The 2008-2009 economic recession changed customer and business behaviors, not unlike how a hurricane reshapes the built and natural environment. If you are not incorporating recession-induced changes into your business model strategy, your market position will weaken.
The Recession Has Changed Consumer Behavior – Forever
A recent in-depth study of consumer attitudes and behaviors by Context-Based Research Group, an ethnographic research and consulting firm, adds to the growing evidence that consumers have changed for good. (Listen up B2B company leaders, because your customers will change along with these consumer changes.) Consumers, after living through needed financial downsizing or, for the wealthy, downplaying of wealth, have discovered there’s magic in less.
According to the authors: “Our studies portray a society moving into an era where we measure the quality of our lives in social terms before economic ones. Forty-three percent of Americans believe the recession has positively affected their lives. With this kind of positive reinforcement, we now see the potential to maintain a healthy balance between our consumer and non-consumer sense of selves.”
More specifically, across a sample representative of the US population in terms of gender, income, race, age and region:
- 78% agreed the American Dream has died — people now see how the dream had become defined in terms of material possessions rather than freedom and ideals
- 88% took steps to spend less
- 83% made permanent changes in spending and saving behavior
- 51% planned to give time and/or volunteer as a gift this past holiday season
- 83% planned to spend more time with family and friends over the holidays than they had previously
- 61% de-cluttered their home and/or consigned items
The magnitude of these changes, documents over the course of two research studies, is startling.
The report profiles four new segments of consumers, each likely to have distinct needs from products and services.
- Rational: Understanding true value and how things fit into your life (26%)
- Relational: Putting social relationships over transactions (23%)
- Balanced: Spending with thought and care, but with some fun too. (26%)
- Joyful: Experiencing true joy often from non-consumer spaces (25%)
Add in the fact that Generation X and Y workers are seeking more meaning from work, and you can be sure that your business is facing a steady headwind of change.
The Recession Has Changed Business Behavior – Forever
Another shape-shifter is the extent to which businesses have learned to produce a lot more with less as a result of the considerable belt-tightening the recession forced. Undoubtedly many businesses tightened their belt too much, which opens the door to new B2B business models. How can you help your customers “right-size” while still retaining the lower-break even point their downsizing created? One of my clients, a remarkable start-up named Pinstripe led by HR-industry dynamo Sue Marks, enables its clients to outsource recruitment and screening of workers, speeding up hiring and improving the quality of the hires.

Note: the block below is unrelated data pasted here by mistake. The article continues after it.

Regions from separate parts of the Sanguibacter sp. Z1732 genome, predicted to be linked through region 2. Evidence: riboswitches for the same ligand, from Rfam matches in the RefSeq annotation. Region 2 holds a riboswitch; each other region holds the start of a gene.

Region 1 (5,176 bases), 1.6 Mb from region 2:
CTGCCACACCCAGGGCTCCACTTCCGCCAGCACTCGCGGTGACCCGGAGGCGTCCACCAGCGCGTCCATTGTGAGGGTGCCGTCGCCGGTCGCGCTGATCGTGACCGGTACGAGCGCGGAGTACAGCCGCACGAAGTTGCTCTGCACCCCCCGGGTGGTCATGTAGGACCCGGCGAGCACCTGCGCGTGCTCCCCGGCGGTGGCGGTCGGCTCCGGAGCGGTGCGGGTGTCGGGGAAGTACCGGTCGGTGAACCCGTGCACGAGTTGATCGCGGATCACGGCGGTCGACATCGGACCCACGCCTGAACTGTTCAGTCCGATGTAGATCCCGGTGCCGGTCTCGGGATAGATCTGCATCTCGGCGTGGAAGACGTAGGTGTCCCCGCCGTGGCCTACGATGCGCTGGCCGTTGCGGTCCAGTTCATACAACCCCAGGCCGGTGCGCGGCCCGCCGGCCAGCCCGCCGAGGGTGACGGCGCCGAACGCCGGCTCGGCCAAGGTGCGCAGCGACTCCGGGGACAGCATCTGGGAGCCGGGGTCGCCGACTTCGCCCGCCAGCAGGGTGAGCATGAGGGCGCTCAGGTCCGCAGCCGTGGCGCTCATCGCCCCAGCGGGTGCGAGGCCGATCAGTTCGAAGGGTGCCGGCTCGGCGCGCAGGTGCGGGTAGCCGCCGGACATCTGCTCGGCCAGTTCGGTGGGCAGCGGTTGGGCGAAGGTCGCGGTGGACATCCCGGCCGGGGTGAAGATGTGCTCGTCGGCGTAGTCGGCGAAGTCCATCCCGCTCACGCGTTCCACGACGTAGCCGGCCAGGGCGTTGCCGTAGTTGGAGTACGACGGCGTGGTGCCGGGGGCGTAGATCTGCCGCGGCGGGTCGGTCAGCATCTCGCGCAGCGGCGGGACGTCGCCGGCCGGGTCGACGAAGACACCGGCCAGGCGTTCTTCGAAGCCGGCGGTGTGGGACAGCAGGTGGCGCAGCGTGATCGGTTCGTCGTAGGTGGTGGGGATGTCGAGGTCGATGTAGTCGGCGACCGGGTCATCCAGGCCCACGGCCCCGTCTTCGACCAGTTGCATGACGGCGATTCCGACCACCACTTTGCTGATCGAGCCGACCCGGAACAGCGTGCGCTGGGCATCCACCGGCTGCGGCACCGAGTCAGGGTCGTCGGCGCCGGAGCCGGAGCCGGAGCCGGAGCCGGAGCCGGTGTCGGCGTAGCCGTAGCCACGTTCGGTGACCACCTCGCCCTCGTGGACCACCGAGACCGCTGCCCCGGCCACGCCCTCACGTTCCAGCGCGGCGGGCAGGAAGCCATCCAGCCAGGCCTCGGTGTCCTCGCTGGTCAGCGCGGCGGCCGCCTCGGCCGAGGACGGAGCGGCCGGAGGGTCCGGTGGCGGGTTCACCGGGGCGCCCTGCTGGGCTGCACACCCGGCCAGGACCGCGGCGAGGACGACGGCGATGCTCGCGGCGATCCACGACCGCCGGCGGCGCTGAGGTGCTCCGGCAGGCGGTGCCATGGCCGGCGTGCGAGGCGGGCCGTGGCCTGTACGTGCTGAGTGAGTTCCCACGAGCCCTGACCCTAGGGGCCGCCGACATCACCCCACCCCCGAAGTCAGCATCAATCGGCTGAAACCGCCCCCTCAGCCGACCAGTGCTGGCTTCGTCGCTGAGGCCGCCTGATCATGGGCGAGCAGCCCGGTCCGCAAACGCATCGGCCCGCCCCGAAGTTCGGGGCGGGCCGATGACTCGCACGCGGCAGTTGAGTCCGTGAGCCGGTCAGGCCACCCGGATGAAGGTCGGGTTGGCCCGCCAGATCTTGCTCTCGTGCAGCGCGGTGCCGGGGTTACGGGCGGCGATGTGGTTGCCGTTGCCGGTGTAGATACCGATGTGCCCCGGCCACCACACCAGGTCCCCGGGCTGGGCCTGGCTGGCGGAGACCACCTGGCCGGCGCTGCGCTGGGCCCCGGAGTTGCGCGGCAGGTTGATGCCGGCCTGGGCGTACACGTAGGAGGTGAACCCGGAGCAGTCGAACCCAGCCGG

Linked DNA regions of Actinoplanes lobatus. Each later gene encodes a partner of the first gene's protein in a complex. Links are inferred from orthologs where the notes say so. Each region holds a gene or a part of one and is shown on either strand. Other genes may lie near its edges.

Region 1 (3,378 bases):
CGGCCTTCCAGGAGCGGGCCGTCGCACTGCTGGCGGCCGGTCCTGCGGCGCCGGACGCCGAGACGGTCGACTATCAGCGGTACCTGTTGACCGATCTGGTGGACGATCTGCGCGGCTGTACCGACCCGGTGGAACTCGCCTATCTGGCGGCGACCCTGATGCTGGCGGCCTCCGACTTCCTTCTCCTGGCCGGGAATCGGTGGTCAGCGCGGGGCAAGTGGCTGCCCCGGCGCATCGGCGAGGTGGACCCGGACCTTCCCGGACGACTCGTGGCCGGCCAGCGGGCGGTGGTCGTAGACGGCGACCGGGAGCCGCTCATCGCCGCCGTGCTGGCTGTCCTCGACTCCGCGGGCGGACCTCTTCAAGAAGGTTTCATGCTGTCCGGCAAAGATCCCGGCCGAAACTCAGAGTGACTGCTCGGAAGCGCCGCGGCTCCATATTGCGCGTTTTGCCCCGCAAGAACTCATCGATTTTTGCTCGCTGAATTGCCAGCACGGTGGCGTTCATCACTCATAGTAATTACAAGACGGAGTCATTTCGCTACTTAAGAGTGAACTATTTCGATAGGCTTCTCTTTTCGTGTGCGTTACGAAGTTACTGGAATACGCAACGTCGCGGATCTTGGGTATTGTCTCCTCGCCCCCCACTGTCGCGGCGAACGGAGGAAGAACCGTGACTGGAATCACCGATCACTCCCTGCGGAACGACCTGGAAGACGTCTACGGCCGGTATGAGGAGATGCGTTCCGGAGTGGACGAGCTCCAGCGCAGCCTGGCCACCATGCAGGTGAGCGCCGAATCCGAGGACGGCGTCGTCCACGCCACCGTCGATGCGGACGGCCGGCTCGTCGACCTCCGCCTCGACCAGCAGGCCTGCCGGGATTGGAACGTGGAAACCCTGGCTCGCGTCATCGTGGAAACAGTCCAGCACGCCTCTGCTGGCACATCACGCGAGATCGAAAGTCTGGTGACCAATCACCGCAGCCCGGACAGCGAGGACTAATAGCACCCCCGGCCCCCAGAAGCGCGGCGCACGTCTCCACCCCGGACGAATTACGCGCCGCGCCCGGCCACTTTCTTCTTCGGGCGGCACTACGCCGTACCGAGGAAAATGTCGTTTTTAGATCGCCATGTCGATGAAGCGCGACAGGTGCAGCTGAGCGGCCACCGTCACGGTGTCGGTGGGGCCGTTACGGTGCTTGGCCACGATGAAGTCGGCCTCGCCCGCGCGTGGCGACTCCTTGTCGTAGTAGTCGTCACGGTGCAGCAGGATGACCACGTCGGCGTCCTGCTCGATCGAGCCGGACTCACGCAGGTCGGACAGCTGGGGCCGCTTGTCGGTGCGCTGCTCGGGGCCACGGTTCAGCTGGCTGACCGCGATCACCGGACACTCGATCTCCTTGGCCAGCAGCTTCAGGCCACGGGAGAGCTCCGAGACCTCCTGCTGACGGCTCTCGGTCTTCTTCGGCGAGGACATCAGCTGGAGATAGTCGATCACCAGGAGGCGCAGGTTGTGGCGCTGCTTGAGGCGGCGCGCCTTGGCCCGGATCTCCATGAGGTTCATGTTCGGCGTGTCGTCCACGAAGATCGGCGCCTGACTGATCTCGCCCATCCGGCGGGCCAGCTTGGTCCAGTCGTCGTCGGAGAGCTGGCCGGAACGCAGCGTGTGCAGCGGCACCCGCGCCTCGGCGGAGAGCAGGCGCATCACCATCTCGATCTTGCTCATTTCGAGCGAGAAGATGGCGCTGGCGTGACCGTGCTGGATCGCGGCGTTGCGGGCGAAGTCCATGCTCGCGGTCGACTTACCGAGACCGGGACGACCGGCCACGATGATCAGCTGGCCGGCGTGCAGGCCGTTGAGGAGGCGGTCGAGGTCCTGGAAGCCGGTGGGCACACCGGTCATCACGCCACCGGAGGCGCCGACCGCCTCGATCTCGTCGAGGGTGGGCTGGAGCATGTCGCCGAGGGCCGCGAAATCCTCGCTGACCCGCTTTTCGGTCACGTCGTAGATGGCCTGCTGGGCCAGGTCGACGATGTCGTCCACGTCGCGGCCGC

The Business Model Lesson
Remember, when external changes occur in your markets, you and all your competitors go back to START, where a new competition unfolds. Change obsoletes leaders’ advantages and creates openings for new entrants and former also-rans. The new winners are those leaders who accept rather than fight the change, and align their company’s business model to the changing environment.
What recession-induced changes do you plan to capitalize upon? What might your competitors be planning?
For insight on business model innovation, read my recently released book, Beyond Price.
Fred H Schlegel says
Hi Kay, I rather hope that hope will re-enter the equation. When I hear 78% of those interviewed feel the American dream has died I worry about self fulfilling prophesies. There is no question that business models have and must change in reaction to the seismic shifts we’ve been hit with (I don’t think my grandmother ever stopped hiding money in the mattress as a result of living through the great depression) but if that behavior is completely based on a lack of hope in the American future I’m not clear where sustained growth will come from.
.-= Fred H Schlegel´s last blog ..It’s In The Details =-.